Countersignaling

hipster or homeless

Countersignaling is the behavior where agents with the highest level of a given property invest less into proving it than individuals with a medium level of the same property. This concept is primarily useful for analyzing human behavior and thus relevant to economics, sociology and psychology; there is no known animal behavior which conforms to the predictions of the countersignaling model.

Many of the things – such as toughness, cooperativeness or fertility – that people and animals want to know about each other are not directly observable. Instead, observable indicators of these unobservable properties must be used to communicate them to others. These are signals. Signaling theory deals with predicting the level of effort that individuals, the signalers, should invest to communicate their properties to other individuals, the receivers, and how these receivers interpret the signals.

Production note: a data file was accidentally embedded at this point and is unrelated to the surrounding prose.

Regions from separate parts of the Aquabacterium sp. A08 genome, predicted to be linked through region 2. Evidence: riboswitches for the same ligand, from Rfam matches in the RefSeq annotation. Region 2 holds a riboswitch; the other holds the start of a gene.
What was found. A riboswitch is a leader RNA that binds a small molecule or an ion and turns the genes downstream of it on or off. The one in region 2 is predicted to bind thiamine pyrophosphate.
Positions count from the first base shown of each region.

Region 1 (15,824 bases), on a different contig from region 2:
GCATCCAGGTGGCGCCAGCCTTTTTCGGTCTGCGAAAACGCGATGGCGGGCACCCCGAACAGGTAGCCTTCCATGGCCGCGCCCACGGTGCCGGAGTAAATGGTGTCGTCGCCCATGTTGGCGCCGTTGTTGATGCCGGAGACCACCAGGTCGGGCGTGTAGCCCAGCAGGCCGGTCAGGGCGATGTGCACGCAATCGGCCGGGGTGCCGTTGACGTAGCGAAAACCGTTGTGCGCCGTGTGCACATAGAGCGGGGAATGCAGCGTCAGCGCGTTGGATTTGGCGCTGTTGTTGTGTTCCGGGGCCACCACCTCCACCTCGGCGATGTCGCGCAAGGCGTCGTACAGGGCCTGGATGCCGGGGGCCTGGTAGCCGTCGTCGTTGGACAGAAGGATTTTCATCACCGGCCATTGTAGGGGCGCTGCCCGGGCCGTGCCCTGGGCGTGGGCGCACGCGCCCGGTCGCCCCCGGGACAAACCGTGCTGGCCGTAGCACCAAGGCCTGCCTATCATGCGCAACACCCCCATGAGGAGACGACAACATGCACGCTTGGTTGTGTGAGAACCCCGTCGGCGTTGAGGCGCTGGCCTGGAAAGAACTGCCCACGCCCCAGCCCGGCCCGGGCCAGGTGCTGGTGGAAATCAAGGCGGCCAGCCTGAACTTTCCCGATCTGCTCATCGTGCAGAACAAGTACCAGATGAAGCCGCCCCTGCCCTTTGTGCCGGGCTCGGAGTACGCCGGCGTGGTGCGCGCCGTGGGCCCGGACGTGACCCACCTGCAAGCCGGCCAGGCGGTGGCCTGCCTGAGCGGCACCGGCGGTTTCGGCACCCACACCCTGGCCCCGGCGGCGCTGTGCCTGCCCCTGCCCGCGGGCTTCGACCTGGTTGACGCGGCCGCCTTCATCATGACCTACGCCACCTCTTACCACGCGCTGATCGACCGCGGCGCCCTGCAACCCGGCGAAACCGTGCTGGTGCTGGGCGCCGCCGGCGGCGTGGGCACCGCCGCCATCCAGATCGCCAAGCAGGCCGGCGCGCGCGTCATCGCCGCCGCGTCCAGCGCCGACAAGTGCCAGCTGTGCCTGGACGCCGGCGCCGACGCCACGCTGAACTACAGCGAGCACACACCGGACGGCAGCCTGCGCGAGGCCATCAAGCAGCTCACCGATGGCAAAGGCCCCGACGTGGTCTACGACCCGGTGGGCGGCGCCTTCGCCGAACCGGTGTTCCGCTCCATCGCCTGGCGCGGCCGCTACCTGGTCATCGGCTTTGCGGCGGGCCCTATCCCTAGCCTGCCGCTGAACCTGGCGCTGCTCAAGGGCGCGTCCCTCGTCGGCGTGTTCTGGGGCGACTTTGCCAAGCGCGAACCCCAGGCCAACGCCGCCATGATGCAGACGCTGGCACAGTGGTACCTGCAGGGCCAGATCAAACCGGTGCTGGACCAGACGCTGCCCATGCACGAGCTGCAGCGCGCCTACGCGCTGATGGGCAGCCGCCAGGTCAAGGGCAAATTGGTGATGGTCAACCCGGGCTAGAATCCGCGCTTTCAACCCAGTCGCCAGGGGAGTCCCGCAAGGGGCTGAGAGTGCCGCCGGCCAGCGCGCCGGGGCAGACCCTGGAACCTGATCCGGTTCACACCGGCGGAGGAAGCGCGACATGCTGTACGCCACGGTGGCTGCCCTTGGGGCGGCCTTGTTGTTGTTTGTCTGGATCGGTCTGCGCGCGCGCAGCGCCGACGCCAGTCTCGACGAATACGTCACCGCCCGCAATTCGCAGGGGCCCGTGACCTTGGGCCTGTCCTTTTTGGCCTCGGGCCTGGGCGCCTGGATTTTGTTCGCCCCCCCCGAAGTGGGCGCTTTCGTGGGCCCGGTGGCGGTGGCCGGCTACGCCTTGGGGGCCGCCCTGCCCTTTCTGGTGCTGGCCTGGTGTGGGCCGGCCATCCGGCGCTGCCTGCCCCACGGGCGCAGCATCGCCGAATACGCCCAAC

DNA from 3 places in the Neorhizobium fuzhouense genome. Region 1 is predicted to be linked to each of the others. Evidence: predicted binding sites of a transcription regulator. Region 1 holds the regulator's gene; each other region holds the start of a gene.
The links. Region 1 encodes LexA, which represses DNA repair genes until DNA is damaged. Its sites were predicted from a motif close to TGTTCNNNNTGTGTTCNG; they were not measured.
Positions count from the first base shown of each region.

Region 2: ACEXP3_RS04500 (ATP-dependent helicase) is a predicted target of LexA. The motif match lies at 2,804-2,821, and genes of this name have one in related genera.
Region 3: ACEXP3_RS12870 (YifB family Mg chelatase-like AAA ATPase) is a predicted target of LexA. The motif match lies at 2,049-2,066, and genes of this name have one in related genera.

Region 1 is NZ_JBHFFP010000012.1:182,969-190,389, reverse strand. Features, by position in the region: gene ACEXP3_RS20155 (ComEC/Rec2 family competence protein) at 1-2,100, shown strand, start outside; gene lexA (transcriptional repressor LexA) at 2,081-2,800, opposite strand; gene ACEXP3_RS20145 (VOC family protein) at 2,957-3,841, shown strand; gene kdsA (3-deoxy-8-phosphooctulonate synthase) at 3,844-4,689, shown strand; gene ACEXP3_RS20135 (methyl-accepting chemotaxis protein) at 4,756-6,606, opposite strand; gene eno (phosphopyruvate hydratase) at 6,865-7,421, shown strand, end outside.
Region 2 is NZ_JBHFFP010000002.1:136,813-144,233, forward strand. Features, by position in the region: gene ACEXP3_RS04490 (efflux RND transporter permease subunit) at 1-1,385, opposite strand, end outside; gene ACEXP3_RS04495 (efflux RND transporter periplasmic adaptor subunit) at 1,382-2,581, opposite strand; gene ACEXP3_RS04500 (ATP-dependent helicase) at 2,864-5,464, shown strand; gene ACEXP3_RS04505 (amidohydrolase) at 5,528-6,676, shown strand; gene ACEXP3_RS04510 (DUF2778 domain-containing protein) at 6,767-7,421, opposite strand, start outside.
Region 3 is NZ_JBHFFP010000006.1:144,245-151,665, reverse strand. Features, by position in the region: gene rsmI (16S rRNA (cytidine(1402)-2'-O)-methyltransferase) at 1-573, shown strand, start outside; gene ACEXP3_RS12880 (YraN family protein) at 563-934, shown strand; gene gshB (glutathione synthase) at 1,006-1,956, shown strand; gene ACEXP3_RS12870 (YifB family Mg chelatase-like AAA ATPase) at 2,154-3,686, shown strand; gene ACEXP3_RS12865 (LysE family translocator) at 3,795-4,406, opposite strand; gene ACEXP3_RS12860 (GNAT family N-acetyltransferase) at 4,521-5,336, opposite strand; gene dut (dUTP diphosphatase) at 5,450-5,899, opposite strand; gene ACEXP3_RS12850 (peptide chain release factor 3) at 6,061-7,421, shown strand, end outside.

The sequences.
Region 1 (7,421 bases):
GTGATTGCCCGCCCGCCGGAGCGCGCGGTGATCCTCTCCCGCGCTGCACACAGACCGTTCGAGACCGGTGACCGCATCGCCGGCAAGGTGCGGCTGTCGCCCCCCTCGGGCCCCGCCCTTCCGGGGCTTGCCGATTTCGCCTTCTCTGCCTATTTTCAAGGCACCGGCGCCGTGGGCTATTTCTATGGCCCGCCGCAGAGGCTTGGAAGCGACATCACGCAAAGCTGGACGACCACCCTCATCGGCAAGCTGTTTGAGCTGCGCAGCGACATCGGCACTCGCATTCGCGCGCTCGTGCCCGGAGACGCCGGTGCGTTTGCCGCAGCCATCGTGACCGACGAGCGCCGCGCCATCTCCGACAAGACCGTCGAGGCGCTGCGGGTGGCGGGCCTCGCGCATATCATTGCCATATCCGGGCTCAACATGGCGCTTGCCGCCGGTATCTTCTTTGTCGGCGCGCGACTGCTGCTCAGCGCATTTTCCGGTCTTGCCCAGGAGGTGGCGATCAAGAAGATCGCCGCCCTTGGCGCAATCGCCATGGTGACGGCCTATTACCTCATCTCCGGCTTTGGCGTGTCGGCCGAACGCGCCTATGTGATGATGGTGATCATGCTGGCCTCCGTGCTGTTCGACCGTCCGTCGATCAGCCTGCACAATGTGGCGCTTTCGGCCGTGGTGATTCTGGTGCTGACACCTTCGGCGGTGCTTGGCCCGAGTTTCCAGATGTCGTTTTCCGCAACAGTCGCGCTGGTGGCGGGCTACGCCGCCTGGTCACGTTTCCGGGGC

Two conditions have to be fulfilled before signaling theory should be applied. First, there has to be informational asymmetry between the signaler and receiver (I know more about my own level of toughness than you do). Second, the potential for divergence or conflict of interest between the signaler and receiver. Without either of these two conditions, there is no need for signals as the problem is merely one of communication. Once these conditions are fulfilled, signals have to be used by individuals to prove to the other person their underlying hidden property.

Much research is concerned with understanding what signals signalers should send to convince a receiver that they have a certain property, and what signals a receiver should be convinced by. One way of doing this is by putting money on the table just to prove that you can; someone without the property would not be able to do the same. For example, in biology peacocks expend energy on elaborate plumage that increase their risk of dying. By doing this they demonstrate their genetic fitness, as genetically less fit males can only grow small plumage, while genetically better individuals can grow larger ones (in biology, this is known as the handicap principle). Countersignaling by contrast, is showing off by not showing off, or by playing humble. For instance the nouveau riche are known to flash their cash – champagne and fast cars – while those with old money are more understated.

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